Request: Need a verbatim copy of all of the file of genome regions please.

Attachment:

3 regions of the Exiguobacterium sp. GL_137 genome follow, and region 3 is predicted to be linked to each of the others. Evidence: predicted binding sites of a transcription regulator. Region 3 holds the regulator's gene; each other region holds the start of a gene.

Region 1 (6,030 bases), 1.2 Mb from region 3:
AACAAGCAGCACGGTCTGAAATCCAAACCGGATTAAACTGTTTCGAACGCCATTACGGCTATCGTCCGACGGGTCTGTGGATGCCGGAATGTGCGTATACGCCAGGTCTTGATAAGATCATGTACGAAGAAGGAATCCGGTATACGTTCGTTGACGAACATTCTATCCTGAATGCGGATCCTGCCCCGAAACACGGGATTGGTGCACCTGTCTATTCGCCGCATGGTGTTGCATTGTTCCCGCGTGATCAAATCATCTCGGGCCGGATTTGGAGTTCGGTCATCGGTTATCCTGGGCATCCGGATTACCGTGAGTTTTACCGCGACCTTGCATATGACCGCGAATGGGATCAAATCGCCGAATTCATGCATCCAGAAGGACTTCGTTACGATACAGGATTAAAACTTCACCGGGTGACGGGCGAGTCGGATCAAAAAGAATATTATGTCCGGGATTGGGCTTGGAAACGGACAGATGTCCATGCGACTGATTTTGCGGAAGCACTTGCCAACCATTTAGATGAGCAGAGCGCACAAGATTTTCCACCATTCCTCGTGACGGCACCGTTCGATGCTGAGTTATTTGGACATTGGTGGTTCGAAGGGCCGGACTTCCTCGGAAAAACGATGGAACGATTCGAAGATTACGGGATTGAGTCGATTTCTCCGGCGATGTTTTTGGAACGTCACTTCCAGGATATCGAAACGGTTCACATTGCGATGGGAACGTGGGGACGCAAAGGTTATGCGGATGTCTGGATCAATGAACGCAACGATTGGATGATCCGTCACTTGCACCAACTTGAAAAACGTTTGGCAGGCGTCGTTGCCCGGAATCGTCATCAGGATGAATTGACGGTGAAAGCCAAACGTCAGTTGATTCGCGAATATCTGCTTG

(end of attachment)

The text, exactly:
3 regions of the Exiguobacterium sp. GL_137 genome follow, and region 3 is predicted to be linked to each of the others. Evidence: predicted binding sites of a transcription regulator. Region 3 holds the regulator's gene; each other region holds the start of a gene.

Region 1 (6,030 bases), 1.2 Mb from region 3:
AACAAGCAGCACGGTCTGAAATCCAAACCGGATTAAACTGTTTCGAACGCCATTACGGCTATCGTCCGACGGGTCTGTGGATGCCGGAATGTGCGTATACGCCAGGTCTTGATAAGATCATGTACGAAGAAGGAATCCGGTATACGTTCGTTGACGAACATTCTATCCTGAATGCGGATCCTGCCCCGAAACACGGGATTGGTGCACCTGTCTATTCGCCGCATGGTGTTGCATTGTTCCCGCGTGATCAAATCATCTCGGGCCGGATTTGGAGTTCGGTCATCGGTTATCCTGGGCATCCGGATTACCGTGAGTTTTACCGCGACCTTGCATATGACCGCGAATGGGATCAAATCGCCGAATTCATGCATCCAGAAGGACTTCGTTACGATACAGGATTAAAACTTCACCGGGTGACGGGCGAGTCGGATCAAAAAGAATATTATGTCCGGGATTGGGCTTGGAAACGGACAGATGTCCATGCGACTGATTTTGCGGAAGCACTTGCCAACCATTTAGATGAGCAGAGCGCACAAGATTTTCCACCATTCCTCGTGACGGCACCGTTCGATGCTGAGTTATTTGGACATTGGTGGTTCGAAGGGCCGGACTTCCTCGGAAAAACGATGGAACGATTCGAAGATTACGGGATTGAGTCGATTTCTCCGGCGATGTTTTTGGAACGTCACTTCCAGGATATCGAAACGGTTCACATTGCGATGGGAACGTGGGGACGCAAAGGTTATGCGGATGTCTGGATCAATGAACGCAACGATTGGATGATCCGTCACTTGCACCAACTTGAAAAACGTTTGGCAGGCGTCGTTGCCCGGAATCGTCATCAGGATGAATTGACGGTGAAAGCCAAACGTCAGTTGATTCGCGAATATCTGCTTG